City of Carmel sends cease and desist letter to Airbnb hosts

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  • Kathleen Elizabeth Williams

    Question: How is this AirBNB or short-term rental scenario different and now illegal compared to existing rules and regulations of leasing/renting out your house? I know houses can are rented out through third-party companies or by owners acting as landlords. What is the explanation on the city code difference that restricts a short term rental on AirBNB versus a home owner renting out their house for a year? 6 months? month-to-month lease? An explanation would be appreciated either in the comments or future articles. Thanks

  • RKW50

    Yet, they (the mayor and council) have no hesitancy in approving multi family housing and hotels next too, or within S1 zoning areas, completely ignoring master plans by giving variances and changing zoning for developers. How about all those PUD’s? The developers’ friend. They rarely ask for zoning changes any more, they request PUD’s so they can basically put in whatever they want.

  • Eric Morris

    Just remember to yell “Land of the Free” at the next sporting event at a government-crony stadium.

  • Christopher Martz

    I understand one thing about Carmel’s Airbnb decision: It’s not right that a house was purchased for the sole use of Airbnb and other online bookings. That is a business. If that is truly the case as in one report, I support the decision for the city to go after a zoning change for that property.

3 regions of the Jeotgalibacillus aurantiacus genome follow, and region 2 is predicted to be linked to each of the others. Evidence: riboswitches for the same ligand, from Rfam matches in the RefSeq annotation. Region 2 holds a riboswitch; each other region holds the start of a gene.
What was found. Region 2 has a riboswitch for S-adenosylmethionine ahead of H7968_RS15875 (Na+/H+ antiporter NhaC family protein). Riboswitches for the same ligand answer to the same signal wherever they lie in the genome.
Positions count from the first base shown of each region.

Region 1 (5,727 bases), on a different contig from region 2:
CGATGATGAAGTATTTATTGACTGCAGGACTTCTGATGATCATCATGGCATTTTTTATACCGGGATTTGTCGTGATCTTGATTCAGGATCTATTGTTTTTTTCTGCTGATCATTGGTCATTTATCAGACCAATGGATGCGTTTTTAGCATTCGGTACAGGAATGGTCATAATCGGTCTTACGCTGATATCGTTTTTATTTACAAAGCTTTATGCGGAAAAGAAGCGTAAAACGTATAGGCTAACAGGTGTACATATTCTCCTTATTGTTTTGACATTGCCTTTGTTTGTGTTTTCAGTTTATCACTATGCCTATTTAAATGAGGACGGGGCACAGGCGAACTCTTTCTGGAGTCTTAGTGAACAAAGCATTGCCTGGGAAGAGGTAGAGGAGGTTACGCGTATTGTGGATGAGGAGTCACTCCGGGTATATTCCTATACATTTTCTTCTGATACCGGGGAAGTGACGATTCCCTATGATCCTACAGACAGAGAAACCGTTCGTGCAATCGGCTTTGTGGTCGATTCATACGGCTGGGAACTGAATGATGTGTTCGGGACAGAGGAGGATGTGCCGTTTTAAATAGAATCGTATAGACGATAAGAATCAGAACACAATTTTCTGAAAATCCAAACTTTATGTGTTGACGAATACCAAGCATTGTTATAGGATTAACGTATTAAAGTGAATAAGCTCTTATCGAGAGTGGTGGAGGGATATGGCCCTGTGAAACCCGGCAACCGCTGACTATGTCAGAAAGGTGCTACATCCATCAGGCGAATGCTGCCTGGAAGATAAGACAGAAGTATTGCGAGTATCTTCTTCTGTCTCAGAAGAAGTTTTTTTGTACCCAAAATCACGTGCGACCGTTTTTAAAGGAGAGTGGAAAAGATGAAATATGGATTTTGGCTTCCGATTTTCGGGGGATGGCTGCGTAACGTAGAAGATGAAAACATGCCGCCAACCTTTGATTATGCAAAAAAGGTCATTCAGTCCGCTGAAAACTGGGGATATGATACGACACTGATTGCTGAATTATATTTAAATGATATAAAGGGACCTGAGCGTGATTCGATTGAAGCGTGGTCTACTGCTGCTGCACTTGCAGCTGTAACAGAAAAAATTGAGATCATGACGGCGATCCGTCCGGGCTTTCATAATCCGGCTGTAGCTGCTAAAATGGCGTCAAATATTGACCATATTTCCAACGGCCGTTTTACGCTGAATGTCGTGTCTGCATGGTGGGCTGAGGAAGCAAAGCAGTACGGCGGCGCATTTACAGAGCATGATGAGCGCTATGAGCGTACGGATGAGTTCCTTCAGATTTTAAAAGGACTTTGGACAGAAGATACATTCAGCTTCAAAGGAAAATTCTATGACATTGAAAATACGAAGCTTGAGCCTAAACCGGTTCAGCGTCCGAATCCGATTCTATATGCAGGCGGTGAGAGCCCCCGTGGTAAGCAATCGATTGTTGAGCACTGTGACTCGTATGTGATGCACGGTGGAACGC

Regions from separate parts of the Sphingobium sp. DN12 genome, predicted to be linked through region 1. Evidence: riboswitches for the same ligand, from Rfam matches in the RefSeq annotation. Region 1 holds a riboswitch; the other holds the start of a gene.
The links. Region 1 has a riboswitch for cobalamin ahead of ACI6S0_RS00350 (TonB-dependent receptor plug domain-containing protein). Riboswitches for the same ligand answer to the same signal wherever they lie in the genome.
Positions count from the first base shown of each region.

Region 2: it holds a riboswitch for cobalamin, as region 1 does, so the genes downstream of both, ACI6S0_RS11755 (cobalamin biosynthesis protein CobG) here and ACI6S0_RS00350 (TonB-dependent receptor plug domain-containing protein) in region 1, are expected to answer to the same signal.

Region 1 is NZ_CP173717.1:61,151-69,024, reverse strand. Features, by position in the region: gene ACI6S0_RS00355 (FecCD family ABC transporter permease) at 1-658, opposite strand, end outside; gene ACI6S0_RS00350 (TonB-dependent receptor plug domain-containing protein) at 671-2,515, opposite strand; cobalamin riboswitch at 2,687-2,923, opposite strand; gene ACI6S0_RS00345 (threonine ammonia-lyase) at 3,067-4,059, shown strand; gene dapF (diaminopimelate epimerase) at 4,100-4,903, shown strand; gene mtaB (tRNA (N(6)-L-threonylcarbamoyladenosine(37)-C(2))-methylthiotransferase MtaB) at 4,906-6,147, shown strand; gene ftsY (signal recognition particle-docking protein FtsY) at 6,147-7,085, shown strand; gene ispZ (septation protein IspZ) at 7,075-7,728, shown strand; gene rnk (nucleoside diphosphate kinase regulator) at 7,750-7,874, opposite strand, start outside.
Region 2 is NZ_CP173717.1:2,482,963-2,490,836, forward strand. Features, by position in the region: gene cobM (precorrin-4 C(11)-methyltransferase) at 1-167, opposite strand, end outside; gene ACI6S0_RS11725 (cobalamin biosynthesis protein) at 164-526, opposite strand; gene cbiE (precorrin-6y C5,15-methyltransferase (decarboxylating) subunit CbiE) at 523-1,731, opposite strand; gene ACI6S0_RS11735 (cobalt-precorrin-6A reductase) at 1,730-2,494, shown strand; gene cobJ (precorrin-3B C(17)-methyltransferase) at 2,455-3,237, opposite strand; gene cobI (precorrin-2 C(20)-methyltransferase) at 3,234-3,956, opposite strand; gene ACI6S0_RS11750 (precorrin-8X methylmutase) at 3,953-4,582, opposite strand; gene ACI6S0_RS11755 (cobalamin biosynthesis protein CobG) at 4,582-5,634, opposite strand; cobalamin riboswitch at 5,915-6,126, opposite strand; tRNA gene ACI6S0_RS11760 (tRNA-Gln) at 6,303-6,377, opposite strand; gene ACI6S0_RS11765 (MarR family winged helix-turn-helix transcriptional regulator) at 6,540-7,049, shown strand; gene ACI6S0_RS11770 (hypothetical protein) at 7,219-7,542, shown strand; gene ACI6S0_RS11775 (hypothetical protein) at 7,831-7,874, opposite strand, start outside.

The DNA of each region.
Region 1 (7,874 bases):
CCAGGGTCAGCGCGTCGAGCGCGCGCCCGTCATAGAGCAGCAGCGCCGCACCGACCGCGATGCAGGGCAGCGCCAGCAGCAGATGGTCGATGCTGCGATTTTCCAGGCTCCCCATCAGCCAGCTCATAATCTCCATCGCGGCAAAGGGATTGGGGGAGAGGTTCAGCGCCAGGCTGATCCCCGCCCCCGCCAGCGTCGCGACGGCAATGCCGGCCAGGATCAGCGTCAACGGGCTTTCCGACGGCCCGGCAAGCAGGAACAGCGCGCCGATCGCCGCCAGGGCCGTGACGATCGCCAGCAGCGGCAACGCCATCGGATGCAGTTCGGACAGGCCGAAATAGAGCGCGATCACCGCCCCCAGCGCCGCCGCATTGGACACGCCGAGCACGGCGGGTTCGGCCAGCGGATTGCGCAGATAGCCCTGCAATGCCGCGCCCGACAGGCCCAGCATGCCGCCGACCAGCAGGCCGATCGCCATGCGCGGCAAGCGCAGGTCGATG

My other thought: You do not operate as a business if you are a landlord for either short-term or long-term leases (at least you don’t have to rezone your property as a business). You can have a roommate who pays you rent.

    I had about 15 people who had booking for Airbnb in 2016 (some multiple times). What the City of Carmel does not understand is that most people who use Airbnb do not want the hotel experience.

    1. An executive who has offices in Fort Wayne, Indianapolis, and Louisville who visited about every third week and was tired of staying in hotels.
    2. A mother with her son traveling to the area for a sports competition and all hotels in the area were booked because of GenCon.
    3. A young man visiting his fiancé and her parents who lived in Carmel on a tight budget while planning their wedding.
    4. A former Carmel resident now residing in California coming to Indianapolis to check on own rental properties (probably not zoned for business).
    5. Grandparents surprising their grandkids who wanted a “home” atmosphere to have the kids and grandkids visit.
    6. Two ladies visiting from Puerto Rico who wanted to live like locals (and they spent so much money in the city while visiting).

  • Christopher Martz

    One last thing…I have to pay taxes on the rental income from Airbnb. That income is reported.

  • vikramjatt11

    Hopefully these individuals do NOT take down their rentals just yet. Especially with the state having a meeting on Tuesday to pass a law where cities can’t do exactly what Carmel is trying to do here. Only thing the mayor and his office care about is lining their own pockets with as much money as possible, even if it means paying someone to conduct a survey and say “yeah, carmel office is underpaid 80%”.